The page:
Three Barricades to Foreign Business
Economy, Business And Markets

Three Barricades to Foreign Business

Iran has entered a new era, people say. Sanctions have been lifted, after a decade-long dispute over Tehran’s nuclear program, paving the way for normalized relations with the world.
However, businesspeople are wary. They gripe that the deal has not brought the swaths of foreign investors and wealth it promised. So much for patience.
Bear in mind the deal was implemented just four months ago. That is too short a time for the effects of sanctions relief to materialize. It is too short a time for foreign companies to get a good picture of the investment opportunity that is Iran.
“Iran needs courageous decision-makers to grow its economy and attract foreign investment,” President of Tehran’s Chamber of Commerce, Industries, Mines and Agriculture Masoud Khansari recently wrote for our sister publication Donya-e-Eqtesad.
“We have yet to pass the first obstacle to growth. Our business environment falls short of our needs. More importantly, our managers continue to lack the courage to take big decisions,” wrote Khansari in his opinion piece.
Iran is emerging from a deep recession. It needs sustainable long-term growth between 6-8%. According to top presidential advisor, Masoud Nili, it will take three years of over 6% growth for income levels to recover to pre-recession levels.
The economy is projected to grow 5% in the current fiscal year (March 2016-17). If the economy is to stabilize and benefit from sanctions relief, there are three sticking points needing immediate solution.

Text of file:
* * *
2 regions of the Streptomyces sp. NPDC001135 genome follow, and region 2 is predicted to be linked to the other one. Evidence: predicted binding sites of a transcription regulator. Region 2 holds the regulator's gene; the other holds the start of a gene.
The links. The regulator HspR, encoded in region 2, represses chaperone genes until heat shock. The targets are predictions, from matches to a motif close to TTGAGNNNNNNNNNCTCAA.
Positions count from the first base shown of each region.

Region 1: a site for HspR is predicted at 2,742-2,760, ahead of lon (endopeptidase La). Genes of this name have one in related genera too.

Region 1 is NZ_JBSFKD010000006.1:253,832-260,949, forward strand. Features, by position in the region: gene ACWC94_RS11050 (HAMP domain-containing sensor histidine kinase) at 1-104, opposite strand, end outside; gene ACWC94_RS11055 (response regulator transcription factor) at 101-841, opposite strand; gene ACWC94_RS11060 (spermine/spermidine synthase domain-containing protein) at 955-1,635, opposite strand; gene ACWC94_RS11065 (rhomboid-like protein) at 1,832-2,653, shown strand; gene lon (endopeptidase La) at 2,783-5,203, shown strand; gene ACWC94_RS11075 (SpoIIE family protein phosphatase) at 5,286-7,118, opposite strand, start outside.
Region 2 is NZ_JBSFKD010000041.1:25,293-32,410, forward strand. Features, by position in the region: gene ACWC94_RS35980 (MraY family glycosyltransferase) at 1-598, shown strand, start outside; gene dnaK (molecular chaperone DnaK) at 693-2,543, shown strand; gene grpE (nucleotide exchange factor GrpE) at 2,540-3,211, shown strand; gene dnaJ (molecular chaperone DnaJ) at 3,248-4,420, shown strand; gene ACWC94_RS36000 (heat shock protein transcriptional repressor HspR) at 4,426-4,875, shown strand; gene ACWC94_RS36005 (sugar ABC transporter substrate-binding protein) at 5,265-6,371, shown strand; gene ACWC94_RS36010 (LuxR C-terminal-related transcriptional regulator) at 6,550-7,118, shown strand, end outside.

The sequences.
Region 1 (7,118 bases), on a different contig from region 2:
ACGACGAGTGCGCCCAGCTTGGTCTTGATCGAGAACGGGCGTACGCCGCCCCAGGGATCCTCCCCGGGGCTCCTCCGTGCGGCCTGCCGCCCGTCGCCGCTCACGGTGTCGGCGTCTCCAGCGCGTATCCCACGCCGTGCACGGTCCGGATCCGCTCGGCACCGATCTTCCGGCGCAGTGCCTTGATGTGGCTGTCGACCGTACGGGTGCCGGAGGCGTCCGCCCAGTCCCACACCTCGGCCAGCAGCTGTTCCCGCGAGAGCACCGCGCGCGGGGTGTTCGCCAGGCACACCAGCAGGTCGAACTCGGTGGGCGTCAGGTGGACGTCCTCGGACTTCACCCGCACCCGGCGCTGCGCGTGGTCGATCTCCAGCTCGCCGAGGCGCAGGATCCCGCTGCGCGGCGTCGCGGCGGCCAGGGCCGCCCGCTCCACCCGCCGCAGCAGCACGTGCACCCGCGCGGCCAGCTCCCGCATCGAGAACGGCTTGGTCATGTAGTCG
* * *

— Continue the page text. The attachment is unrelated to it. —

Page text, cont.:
First comes the banking system. Banks are far behind on standards. This regulatory rift between them and their foreign counterparties is a big sticking point for foreign firms.
Add to that the hazard of running afoul of the Office of Foreign Assets Control—a US body monitoring compliance with sanctions—and you understand the hesitation of foreign companies for dealing with Iran’s financial system.
Also, the opaque ownership structures of quasi-state and state companies makes it hard to tell who you are actually dealing with.
Iran’s foreign exchange is the next obstacle to connecting with the business world. The country is using a multiple exchange rate regime. The US dollar for example is worth 34,400 rials in the open market.
The government maintains the official rate of 30,360 per dollar for authorized purchases of items deemed essential. However, the central bank never shies away from heavily controlling the open market rates either. This has to change.
“The most important factor on economic resiliency currency management,” wrote Khansari, who believes the government should unify foreign exchange rates and end the corruption that plagues the multiple exchange rate regime.
Last but not least is the ease of doing business. Bureaucracy is killing the Iranian economy.
Right now, it takes over six months to register a company in Iran. Iran ranks 118th out of 189 countries worldwide on the World Bank’s ease-of-doing-business index.
The government’s overbearing influence on the economy and its complex and slow bureaucratic system need a complete overhaul.

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